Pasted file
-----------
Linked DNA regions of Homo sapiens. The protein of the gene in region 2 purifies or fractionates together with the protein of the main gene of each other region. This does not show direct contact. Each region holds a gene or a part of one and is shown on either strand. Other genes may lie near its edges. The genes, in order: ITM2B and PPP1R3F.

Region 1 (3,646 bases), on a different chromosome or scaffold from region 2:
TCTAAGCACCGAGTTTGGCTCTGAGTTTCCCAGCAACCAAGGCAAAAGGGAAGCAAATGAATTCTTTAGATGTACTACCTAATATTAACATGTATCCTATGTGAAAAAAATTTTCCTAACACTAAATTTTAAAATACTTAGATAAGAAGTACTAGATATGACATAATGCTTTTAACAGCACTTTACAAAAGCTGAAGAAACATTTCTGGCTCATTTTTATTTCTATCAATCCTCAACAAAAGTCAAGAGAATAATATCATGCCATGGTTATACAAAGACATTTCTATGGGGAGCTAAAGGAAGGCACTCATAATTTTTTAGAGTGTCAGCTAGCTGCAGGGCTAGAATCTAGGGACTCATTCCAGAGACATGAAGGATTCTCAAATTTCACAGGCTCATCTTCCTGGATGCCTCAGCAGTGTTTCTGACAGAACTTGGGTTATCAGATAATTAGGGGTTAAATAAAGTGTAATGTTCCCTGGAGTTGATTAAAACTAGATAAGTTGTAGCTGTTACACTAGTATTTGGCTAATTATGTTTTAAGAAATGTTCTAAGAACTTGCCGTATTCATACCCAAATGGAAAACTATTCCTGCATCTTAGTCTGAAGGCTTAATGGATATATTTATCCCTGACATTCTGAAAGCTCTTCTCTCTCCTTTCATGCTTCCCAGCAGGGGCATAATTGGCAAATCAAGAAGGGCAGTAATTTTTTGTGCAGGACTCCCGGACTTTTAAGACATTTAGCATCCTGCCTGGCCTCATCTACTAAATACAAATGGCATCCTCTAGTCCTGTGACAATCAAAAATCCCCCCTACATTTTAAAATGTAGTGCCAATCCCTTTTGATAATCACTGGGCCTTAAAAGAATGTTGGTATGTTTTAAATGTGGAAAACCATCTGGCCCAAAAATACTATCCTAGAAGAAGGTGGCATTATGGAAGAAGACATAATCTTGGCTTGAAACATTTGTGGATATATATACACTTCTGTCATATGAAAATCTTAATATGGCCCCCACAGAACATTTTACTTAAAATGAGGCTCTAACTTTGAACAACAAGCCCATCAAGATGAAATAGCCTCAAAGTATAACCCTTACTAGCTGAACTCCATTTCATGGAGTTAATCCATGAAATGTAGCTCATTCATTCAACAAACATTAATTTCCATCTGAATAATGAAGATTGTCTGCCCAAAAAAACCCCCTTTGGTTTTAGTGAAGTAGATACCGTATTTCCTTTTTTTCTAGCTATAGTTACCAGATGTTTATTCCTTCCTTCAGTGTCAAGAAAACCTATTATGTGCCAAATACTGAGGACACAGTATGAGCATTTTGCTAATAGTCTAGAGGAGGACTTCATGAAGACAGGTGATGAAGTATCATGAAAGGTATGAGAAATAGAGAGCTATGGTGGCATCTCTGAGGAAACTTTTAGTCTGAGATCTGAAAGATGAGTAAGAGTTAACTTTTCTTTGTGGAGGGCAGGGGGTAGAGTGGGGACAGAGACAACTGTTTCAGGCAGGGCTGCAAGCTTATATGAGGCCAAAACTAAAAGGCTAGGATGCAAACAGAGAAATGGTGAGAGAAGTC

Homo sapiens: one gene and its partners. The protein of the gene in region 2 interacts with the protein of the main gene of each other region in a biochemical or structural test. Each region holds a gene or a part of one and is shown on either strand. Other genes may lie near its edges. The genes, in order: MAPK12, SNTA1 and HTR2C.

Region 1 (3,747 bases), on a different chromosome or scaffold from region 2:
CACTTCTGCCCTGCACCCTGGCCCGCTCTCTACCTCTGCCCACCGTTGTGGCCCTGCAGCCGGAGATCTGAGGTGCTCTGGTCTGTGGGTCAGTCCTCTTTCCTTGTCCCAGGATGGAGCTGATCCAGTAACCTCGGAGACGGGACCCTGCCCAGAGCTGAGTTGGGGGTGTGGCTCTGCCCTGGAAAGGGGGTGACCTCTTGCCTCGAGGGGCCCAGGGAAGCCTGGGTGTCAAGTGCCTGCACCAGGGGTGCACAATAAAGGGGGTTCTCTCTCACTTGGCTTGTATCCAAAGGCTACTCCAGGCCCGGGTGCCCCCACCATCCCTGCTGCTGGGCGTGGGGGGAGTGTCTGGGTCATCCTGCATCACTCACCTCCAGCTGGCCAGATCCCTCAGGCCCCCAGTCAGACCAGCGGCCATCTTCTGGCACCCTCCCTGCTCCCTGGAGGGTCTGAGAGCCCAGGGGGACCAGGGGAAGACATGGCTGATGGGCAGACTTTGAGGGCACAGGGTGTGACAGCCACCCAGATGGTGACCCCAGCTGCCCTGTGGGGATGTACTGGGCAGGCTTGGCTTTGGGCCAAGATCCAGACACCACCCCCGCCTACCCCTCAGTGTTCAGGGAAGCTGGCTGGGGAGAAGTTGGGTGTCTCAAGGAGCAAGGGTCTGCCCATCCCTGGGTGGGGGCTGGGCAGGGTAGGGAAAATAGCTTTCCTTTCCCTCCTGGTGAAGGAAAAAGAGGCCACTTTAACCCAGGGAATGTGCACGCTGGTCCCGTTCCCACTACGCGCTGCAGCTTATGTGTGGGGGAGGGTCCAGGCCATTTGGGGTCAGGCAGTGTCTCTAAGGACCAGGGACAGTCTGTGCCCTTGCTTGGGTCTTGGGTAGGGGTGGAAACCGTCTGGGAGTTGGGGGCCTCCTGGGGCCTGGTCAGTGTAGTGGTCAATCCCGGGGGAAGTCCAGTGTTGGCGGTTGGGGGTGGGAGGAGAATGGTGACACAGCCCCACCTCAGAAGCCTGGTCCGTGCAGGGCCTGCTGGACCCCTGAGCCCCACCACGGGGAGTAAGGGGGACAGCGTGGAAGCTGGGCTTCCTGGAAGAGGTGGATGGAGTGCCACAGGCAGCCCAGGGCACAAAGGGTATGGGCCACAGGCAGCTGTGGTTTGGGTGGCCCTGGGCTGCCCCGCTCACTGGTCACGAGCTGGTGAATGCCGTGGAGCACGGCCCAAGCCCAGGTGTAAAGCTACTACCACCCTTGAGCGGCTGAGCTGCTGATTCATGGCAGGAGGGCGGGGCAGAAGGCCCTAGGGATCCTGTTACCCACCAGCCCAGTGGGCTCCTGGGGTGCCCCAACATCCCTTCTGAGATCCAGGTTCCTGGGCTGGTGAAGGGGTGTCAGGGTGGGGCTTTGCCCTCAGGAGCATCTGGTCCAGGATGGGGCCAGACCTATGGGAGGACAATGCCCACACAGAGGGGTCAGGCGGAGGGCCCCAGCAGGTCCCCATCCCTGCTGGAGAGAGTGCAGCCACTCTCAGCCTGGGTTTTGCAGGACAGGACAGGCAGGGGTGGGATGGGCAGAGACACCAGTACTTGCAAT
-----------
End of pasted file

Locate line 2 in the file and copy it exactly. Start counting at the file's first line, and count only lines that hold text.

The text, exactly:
Region 1 (3,646 bases), on a different chromosome or scaffold from region 2: